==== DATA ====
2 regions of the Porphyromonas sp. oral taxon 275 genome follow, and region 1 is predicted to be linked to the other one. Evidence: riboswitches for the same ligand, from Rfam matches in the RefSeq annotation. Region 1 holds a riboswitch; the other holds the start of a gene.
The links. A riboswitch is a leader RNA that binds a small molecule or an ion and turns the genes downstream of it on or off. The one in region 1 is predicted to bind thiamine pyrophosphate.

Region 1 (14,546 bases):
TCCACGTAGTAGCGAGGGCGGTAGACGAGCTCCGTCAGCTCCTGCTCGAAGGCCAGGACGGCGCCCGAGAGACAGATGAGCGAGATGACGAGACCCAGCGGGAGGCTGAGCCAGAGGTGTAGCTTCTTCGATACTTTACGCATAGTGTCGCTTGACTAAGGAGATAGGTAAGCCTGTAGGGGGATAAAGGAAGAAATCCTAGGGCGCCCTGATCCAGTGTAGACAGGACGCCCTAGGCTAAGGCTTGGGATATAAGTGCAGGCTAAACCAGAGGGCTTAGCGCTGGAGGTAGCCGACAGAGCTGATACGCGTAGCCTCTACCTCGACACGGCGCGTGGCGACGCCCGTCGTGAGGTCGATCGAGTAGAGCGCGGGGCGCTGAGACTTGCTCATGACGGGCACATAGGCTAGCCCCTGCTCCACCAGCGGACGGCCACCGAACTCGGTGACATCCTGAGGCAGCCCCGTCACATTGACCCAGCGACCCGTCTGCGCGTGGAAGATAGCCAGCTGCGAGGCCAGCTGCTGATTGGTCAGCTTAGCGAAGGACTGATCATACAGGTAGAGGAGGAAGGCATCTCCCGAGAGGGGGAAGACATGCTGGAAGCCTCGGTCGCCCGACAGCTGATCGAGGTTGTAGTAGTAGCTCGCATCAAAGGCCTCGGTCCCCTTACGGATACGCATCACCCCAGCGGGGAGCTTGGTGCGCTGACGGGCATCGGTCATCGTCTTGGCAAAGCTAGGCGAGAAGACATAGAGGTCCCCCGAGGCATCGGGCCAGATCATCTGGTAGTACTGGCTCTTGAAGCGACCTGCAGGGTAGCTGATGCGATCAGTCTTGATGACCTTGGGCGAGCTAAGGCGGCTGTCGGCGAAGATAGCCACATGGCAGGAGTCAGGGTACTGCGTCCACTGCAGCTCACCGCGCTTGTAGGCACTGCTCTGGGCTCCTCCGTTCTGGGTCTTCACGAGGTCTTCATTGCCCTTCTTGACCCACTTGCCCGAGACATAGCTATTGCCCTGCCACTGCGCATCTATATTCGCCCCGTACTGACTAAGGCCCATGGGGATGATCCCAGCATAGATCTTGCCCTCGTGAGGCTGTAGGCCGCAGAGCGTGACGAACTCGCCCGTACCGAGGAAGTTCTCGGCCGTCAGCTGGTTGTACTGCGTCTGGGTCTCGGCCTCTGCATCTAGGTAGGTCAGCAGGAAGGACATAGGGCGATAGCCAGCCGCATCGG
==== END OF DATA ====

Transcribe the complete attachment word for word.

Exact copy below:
2 regions of the Porphyromonas sp. oral taxon 275 genome follow, and region 1 is predicted to be linked to the other one. Evidence: riboswitches for the same ligand, from Rfam matches in the RefSeq annotation. Region 1 holds a riboswitch; the other holds the start of a gene.
The links. A riboswitch is a leader RNA that binds a small molecule or an ion and turns the genes downstream of it on or off. The one in region 1 is predicted to bind thiamine pyrophosphate.

Region 1 (14,546 bases):
TCCACGTAGTAGCGAGGGCGGTAGACGAGCTCCGTCAGCTCCTGCTCGAAGGCCAGGACGGCGCCCGAGAGACAGATGAGCGAGATGACGAGACCCAGCGGGAGGCTGAGCCAGAGGTGTAGCTTCTTCGATACTTTACGCATAGTGTCGCTTGACTAAGGAGATAGGTAAGCCTGTAGGGGGATAAAGGAAGAAATCCTAGGGCGCCCTGATCCAGTGTAGACAGGACGCCCTAGGCTAAGGCTTGGGATATAAGTGCAGGCTAAACCAGAGGGCTTAGCGCTGGAGGTAGCCGACAGAGCTGATACGCGTAGCCTCTACCTCGACACGGCGCGTGGCGACGCCCGTCGTGAGGTCGATCGAGTAGAGCGCGGGGCGCTGAGACTTGCTCATGACGGGCACATAGGCTAGCCCCTGCTCCACCAGCGGACGGCCACCGAACTCGGTGACATCCTGAGGCAGCCCCGTCACATTGACCCAGCGACCCGTCTGCGCGTGGAAGATAGCCAGCTGCGAGGCCAGCTGCTGATTGGTCAGCTTAGCGAAGGACTGATCATACAGGTAGAGGAGGAAGGCATCTCCCGAGAGGGGGAAGACATGCTGGAAGCCTCGGTCGCCCGACAGCTGATCGAGGTTGTAGTAGTAGCTCGCATCAAAGGCCTCGGTCCCCTTACGGATACGCATCACCCCAGCGGGGAGCTTGGTGCGCTGACGGGCATCGGTCATCGTCTTGGCAAAGCTAGGCGAGAAGACATAGAGGTCCCCCGAGGCATCGGGCCAGATCATCTGGTAGTACTGGCTCTTGAAGCGACCTGCAGGGTAGCTGATGCGATCAGTCTTGATGACCTTGGGCGAGCTAAGGCGGCTGTCGGCGAAGATAGCCACATGGCAGGAGTCAGGGTACTGCGTCCACTGCAGCTCACCGCGCTTGTAGGCACTGCTCTGGGCTCCTCCGTTCTGGGTCTTCACGAGGTCTTCATTGCCCTTCTTGACCCACTTGCCCGAGACATAGCTATTGCCCTGCCACTGCGCATCTATATTCGCCCCGTACTGACTAAGGCCCATGGGGATGATCCCAGCATAGATCTTGCCCTCGTGAGGCTGTAGGCCGCAGAGCGTGACGAACTCGCCCGTACCGAGGAAGTTCTCGGCCGTCAGCTGGTTGTACTGCGTCTGGGTCTCGGCCTCTGCATCTAGGTAGGTCAGCAGGAAGGACATAGGGCGATAGCCAGCCGCATCGG